Astronomy

The History of Telling Time



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You’ve only got five minutes? No problem, sit your butt down and read this article. Have you ever stopped to wonder what life would be like without your watch, or blackberry, on hand? How did we develop the time scheme that we follow, anyway? And why, after every four years, do we have to add a day in February? Of course you didn’t, you don’t have time for that. But if you did, you’d learn a lot about the history of Sundials.

But, since you don’t have time to do that research, I’ve done it for you. Read on…

The idea of measuring time in 24 hours/day was not developed overnight. It took quite a bit of experimentation. The Egyptians, for example, divided Day and Night separately. The day, they said, had 10 hours, and the night, 12. The reason for this is because their means of time-measurement was the sundial, and of course, the sun wasn’t casting a shadow at night. While the Egyptians might have been a little off in their calculations, overall they had the right idea. Building on their work, the Greeks and Romans were able to more accurately define time. With the development in mechanics, pendulum clocks were made, and then on a smaller scale, we created watches. With a boom in technology, the development of digital clocks and satellites abolished the need for sundials to check the accuracy of our time-pieces. Humanity’s obsession with time has a long history, and at all began with the sundial. You might take a moment the next time you glance at your watch to appreciate just how far we’ve come.

The first sundial, was really just a stick in the ground, called a gnomon. Mesopotamians eventually realized that the shadow cast by a stick changed in position and length as the sun “moves” around it. This was not just the first device for telling time, but also the first scientific instrument. 

This simple stick in the ground slowly developed into the sundials we know today that decorate our gardens. Between 2500-2000 BCE, the Egyptians built round obelisks to place underneath the gnomon. Eventually, they started marking on these obelisks to give a more precise idea of time each day. Circa 300 BCE, the Greeks and Romans built more complex sundials, using their knowledge of geometry. They discovered that a slanting object’s (because it is parallel to the earth’s axis) shadow did not move depending on the season, and it was therefore more accurate. With trigonometry, the Greeks were able to plot out the hour lines.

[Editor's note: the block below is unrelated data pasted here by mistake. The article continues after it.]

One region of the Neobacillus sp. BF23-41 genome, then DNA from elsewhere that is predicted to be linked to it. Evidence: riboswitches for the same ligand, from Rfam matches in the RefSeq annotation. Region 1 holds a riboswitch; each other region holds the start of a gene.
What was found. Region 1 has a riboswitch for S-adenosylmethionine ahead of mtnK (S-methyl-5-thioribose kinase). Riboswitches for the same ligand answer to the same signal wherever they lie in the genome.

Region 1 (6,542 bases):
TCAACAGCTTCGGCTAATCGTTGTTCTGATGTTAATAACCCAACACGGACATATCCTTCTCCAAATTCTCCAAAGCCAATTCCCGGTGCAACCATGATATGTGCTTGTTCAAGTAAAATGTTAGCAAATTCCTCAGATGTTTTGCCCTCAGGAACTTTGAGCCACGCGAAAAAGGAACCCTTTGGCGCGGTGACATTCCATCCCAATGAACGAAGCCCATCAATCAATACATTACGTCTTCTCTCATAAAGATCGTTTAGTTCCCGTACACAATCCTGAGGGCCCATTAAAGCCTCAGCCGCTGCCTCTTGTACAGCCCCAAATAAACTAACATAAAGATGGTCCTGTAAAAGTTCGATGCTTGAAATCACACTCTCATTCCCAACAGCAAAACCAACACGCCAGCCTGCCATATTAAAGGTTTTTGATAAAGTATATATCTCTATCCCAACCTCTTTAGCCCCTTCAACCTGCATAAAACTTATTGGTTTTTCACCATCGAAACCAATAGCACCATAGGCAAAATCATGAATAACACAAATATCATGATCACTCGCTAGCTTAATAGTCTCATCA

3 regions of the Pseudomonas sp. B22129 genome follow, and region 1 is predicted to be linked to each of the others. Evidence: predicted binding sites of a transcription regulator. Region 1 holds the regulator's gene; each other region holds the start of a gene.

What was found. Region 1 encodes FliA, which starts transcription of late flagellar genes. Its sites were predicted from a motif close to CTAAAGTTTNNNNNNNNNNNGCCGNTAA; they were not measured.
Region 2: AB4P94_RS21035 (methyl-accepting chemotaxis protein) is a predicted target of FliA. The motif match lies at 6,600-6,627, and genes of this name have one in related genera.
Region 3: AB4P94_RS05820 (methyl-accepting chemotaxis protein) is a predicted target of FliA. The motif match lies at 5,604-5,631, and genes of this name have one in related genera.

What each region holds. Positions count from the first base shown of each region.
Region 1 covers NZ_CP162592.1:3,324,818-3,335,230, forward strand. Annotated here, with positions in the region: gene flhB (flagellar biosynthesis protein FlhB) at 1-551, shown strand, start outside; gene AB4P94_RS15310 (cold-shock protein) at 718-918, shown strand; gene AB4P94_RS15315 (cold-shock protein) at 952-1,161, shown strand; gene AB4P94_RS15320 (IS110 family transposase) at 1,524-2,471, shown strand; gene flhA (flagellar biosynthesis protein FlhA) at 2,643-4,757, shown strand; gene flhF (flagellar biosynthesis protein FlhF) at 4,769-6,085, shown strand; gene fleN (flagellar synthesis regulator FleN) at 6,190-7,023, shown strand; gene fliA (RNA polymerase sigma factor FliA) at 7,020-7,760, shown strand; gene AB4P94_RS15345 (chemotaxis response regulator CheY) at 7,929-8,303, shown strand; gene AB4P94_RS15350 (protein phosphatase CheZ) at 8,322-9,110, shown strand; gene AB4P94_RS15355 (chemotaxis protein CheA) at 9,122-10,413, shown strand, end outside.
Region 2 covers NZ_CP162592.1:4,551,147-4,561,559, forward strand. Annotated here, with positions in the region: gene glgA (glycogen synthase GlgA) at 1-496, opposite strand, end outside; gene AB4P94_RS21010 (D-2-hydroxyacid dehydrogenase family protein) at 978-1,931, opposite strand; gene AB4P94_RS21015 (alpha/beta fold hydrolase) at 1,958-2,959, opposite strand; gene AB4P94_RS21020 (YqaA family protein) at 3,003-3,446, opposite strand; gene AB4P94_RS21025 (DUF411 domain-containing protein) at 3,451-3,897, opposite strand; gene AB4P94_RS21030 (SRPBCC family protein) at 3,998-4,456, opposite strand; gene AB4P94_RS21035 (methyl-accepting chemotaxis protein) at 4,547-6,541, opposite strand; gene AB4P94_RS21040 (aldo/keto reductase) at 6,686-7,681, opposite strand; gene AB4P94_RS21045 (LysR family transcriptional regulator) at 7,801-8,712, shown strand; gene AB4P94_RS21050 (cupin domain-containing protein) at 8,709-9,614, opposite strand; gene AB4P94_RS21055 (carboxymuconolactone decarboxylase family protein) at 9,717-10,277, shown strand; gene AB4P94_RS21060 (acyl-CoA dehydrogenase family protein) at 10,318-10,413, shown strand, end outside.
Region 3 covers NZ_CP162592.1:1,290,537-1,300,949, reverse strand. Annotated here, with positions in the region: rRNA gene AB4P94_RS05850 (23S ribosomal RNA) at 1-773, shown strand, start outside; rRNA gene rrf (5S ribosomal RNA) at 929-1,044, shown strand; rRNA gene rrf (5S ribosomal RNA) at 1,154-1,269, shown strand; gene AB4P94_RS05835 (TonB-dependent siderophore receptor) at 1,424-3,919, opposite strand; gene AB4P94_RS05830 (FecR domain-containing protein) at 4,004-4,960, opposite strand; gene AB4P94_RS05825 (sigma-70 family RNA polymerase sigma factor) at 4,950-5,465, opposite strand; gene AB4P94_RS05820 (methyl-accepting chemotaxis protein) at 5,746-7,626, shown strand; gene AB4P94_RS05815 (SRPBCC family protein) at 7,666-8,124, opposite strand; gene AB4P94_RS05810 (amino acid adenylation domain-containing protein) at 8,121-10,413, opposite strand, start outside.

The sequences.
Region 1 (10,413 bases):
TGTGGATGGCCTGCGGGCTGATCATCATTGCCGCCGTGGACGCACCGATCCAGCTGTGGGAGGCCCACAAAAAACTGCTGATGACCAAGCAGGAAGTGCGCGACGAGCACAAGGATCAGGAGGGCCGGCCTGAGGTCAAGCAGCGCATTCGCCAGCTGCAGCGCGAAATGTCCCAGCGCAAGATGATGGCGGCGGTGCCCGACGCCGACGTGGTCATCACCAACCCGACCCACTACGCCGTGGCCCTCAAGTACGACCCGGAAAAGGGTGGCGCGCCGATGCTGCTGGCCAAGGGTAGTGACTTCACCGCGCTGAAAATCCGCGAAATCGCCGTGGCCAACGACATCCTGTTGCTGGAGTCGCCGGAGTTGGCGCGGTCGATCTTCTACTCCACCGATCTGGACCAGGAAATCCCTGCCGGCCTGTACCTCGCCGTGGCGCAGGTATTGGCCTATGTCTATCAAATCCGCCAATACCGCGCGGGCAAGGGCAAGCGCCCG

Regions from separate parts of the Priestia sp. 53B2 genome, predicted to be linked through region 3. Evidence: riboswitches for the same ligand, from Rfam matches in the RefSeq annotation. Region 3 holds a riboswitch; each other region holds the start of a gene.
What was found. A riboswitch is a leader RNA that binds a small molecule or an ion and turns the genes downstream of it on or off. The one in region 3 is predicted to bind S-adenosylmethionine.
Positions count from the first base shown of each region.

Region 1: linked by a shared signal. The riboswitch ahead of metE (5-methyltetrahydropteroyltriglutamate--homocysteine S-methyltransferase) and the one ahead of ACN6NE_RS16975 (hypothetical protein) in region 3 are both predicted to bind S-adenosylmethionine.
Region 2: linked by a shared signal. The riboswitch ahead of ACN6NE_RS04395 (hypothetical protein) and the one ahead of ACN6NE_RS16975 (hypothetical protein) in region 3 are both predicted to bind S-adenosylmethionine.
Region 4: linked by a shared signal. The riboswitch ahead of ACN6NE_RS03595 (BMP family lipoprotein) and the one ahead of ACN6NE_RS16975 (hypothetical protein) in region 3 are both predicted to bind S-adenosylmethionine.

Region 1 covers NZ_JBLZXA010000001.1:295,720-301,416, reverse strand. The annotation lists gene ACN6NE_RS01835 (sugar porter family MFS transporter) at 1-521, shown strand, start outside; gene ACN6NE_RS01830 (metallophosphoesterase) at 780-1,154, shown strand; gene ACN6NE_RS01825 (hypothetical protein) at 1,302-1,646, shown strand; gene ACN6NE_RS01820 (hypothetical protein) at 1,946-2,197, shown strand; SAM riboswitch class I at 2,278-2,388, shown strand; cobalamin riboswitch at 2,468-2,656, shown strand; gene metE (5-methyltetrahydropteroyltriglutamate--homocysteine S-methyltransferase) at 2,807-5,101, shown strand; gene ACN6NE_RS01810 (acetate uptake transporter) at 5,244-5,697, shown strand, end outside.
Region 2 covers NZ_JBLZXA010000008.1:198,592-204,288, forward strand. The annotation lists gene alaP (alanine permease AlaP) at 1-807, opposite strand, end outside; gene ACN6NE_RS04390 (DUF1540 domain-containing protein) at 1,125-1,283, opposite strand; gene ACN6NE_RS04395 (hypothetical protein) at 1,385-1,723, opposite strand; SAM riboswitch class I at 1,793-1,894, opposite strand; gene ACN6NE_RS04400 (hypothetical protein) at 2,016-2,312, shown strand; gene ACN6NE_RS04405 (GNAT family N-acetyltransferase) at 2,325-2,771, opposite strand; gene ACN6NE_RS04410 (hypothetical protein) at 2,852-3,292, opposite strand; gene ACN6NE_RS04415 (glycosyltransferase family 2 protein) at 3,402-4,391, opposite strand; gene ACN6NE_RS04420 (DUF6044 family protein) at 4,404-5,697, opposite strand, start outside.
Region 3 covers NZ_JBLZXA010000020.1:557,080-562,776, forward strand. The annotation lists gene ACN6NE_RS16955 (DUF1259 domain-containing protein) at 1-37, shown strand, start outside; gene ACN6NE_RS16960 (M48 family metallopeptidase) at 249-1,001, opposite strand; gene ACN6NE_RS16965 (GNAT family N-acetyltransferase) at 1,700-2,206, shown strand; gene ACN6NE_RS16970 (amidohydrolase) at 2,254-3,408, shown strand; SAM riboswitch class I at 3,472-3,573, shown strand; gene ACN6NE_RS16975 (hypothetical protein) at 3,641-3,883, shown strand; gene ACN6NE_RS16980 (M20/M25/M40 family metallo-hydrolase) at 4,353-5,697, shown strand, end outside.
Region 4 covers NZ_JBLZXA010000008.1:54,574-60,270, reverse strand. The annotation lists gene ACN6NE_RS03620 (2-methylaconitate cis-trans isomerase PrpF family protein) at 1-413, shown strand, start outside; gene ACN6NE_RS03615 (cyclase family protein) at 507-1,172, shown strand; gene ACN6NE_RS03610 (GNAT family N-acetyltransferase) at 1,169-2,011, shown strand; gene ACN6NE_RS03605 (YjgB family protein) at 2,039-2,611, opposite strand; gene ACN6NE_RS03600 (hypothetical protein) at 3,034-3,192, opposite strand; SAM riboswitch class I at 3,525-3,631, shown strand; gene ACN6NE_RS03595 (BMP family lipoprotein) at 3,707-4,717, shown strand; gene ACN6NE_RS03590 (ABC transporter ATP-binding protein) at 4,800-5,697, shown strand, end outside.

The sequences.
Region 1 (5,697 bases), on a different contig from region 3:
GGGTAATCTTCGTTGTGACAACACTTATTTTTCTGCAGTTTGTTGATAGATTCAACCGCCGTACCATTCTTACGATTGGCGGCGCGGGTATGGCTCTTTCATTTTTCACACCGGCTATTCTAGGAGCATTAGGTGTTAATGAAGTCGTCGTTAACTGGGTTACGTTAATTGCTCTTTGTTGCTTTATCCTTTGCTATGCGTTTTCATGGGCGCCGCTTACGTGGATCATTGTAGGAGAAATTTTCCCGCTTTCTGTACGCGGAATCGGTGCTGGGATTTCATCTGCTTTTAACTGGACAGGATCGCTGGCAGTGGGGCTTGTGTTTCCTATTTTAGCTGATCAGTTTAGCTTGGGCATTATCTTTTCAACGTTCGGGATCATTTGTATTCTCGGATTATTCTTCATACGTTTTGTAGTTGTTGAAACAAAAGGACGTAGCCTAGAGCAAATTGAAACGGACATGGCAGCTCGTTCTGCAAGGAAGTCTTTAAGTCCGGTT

Sundials were so effective that it is not until 1300 AD (thus, about 5-6 thousand years after the sundial was discovered) that the first mechanical clock was invented. Moreover, until the 19th century, since mechanical clocks tend to lose time, sundials were still used to check the accuracy of mechanical clocks.

To answer the questions in the opening paragraph:

- The reason we follow a 24 hour time scheme is simply based on the rotation around the sun.

-The reason we add a day in February every four years, is because my first statement—that the Earth does a complete turn in relation to the sun every 24 hours is actually false. It is really every 24 hours and a little bit. This means that the Earth makes one full trip around the sun every 365.25 days. Rather than complicating matters by making one day 24 hours plus a little bit-we simply tack on a day in February every 4 years.

And the reason we are able to tell time at all?

Because of the sundial.

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More about this author: Rebecca O'Brien

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ARTICLE SOURCES AND CITATIONS
  • InfoBoxCallToAction ActionArrowhttp://www.abc.net.au/science/articles/2011/11/15/3364432.htm
  • InfoBoxCallToAction ActionArrowhttp://www.accuratesundials.com/site/591582/page/143772
  • InfoBoxCallToAction ActionArrowhttp://www.accuratesundials.com/site/591582/page/143772